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    How a Tax Increase Impacts You
    The Vault

    How a Tax Increase Impacts You

    August 2011

    I get asked a lot 'what does a tax increase mean for me?' This blog will discuss how a tax increase impacts you.  In previous blogs I've discussed determining the right size for your business based on your personal household needs and obligations and I've talked about the potential for direct and indirect tax increases.

    Without going into major differences (credit for efficient homes, kids) this post will discuss the major pure financial differences between a person that makes varying levels of income and the associated financial impact (e.g. how much will it cost you, how much more do you need to earn?)

    In doing research for this post I had planned to recalculate income based on tax rates. As a quick refresher on the US Tax Code, we all pay a graduated income tax. This means that the tax bracket goes up the more that you make. However, it's not an absolute scale. When you bump into a higher bracket because you make more money, only the first dollar at the new tax rate is taxed at the new rate – every preceding dollar is taxed at the lower tax rate. For example, if you make $100,000, in today's tax code (assuming you're married filing jointly) your tax bracket looks like this:

    • $0 - $17,000 – taxed at 10%.
    • $17,001 - $69,000 – taxed at 15%
    • $69,001 - $100,000 taxed at 25%

    for a total tax of $17,250 and an effective tax rate of 17.25%.

    So, any rate increases (other than taking deductions and credits away – therefore artificially increasing your income and increasing your amount of tax respectively) occur because a bracket is widened / shortened and / or rates change.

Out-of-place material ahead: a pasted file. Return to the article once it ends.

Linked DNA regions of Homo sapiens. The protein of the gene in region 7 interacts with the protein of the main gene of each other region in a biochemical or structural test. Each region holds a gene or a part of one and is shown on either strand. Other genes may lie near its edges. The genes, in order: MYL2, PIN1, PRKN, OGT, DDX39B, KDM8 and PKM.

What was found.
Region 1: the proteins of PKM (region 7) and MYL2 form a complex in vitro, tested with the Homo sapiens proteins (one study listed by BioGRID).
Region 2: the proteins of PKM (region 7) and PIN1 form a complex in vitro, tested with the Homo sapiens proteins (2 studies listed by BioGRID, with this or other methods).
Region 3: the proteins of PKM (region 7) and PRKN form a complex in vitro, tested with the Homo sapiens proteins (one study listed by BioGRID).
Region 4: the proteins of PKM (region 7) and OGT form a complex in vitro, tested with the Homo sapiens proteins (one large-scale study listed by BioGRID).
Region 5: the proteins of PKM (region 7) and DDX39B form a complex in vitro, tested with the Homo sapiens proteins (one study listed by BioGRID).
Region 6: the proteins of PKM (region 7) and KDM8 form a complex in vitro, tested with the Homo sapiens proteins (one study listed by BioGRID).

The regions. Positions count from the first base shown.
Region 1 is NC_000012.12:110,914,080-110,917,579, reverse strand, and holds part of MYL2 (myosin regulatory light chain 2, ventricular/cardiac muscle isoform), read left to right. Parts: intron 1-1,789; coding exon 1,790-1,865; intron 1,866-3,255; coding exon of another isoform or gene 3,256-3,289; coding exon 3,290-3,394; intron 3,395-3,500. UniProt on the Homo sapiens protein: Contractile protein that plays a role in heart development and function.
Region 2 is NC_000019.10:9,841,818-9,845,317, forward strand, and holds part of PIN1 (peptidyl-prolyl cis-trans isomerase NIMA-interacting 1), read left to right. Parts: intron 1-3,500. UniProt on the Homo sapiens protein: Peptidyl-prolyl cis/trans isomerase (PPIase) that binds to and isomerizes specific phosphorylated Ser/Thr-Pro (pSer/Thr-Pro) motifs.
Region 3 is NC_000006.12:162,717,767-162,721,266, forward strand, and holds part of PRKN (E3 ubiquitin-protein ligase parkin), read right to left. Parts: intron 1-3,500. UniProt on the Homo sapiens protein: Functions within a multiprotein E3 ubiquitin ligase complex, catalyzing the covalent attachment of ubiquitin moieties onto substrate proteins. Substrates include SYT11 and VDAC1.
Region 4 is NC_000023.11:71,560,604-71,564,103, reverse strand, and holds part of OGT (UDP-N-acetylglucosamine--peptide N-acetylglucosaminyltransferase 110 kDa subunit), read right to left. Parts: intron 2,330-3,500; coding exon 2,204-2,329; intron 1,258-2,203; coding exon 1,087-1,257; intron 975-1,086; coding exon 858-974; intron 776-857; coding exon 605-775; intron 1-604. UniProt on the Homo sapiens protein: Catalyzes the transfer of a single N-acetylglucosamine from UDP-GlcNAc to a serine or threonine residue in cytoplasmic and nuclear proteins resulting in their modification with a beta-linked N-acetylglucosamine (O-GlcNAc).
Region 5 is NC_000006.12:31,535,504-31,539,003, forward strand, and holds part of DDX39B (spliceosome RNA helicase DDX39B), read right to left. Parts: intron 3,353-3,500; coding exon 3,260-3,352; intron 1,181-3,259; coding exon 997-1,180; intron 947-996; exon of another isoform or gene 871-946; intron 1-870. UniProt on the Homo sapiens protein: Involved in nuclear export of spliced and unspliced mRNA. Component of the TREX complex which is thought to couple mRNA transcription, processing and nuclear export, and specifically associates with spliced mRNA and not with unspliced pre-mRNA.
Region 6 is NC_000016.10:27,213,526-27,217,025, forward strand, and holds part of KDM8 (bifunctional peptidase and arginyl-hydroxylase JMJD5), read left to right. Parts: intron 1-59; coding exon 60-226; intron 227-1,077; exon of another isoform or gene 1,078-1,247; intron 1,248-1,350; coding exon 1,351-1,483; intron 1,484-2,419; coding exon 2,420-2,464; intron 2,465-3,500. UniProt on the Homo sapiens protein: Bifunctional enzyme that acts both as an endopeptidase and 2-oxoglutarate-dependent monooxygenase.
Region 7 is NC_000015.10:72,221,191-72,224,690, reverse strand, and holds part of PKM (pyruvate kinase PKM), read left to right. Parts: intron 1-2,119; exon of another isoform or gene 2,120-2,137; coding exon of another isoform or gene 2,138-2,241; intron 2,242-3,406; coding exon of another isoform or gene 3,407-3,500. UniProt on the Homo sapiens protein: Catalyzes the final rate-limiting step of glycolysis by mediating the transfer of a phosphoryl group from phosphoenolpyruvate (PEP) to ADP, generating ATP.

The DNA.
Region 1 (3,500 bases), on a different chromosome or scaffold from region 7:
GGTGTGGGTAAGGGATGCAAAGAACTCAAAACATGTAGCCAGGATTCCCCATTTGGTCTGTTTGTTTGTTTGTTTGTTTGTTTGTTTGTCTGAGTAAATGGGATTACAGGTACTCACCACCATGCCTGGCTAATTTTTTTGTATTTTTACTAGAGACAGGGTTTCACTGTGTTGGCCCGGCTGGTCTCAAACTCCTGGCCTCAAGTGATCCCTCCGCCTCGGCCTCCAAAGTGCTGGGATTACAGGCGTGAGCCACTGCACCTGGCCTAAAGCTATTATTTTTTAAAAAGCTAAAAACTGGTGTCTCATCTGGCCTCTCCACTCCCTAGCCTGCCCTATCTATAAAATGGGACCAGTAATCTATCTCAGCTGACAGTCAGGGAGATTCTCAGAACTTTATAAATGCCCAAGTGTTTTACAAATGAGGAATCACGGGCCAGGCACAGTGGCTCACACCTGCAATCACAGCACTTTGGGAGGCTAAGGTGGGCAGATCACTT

In my research, I came across a comparative rate calculator that seems to get pretty close. Effectively, at various income levels, the following is the potential tax impact (which ultimately means cash to you) – the first column is income, the second column is the old tax due at the respective income level, the third column is the tax due today, and the fourth column is the net cash impact:

    Income Roll Back Today Cash Impact
    $ 100,000.00 $ 22,300.00 $ 17,250.00 $ (5,050.00)
    $ 150,000.00 $ 37,621.00 $ 30,070.00 $ (7,551.00)
    $ 200,000.00 $ 55,049.00 $ 44,070.00 $ (10,979.00)
    $ 250,000.00 $ 73,049.00 $ 59,955.00 $ (13,094.00)


    In all fairness, this is if the Bush Tax Cuts completely expire and tax rates are rolled back to 2000 levels. Most of the discussion today is about impacting the top tax brackets by a few percentage points and changing a few other things so it might not be quite this bad. The above represents the scenario if nothing changes and a full expiration happens in 2013.

    To figure out what you need to make to overcome this increase without impacting your lifestyle you need to divide the cash impact by roughly 0.7 to 0.75 as this represents the additional amount you'll need to make – with the taxes grossed in – to make the same amount you make today. So, to feel like you're netting the same amount, at $100,000 today, you'll need to make $100,000 + $5,050 / 0.7, or approximately $107,500.

    The following is a handy chart that shows the differences in brackets over the years:

    1992 1993 -
    2001 2002 2003 -
    2011 -
    2013 -
    15% 15% 15% 10% 10% Same
    15% 15% 15%
    28% 28% 27.5% 27% 25% 25%
    31% 31% 30.5% 30% 28% 28%
    36% 35.5% 35% 33% 36%
    39.6% 39.1% 38.6% 35% 39.6%


    So, what can you do? Well, vote (as policy makers you vote for set rates) but also be realistic that something needs to change (revenue up, massive expenditure down, or both) in our federal and state governments as what we have is likely not sustainable.

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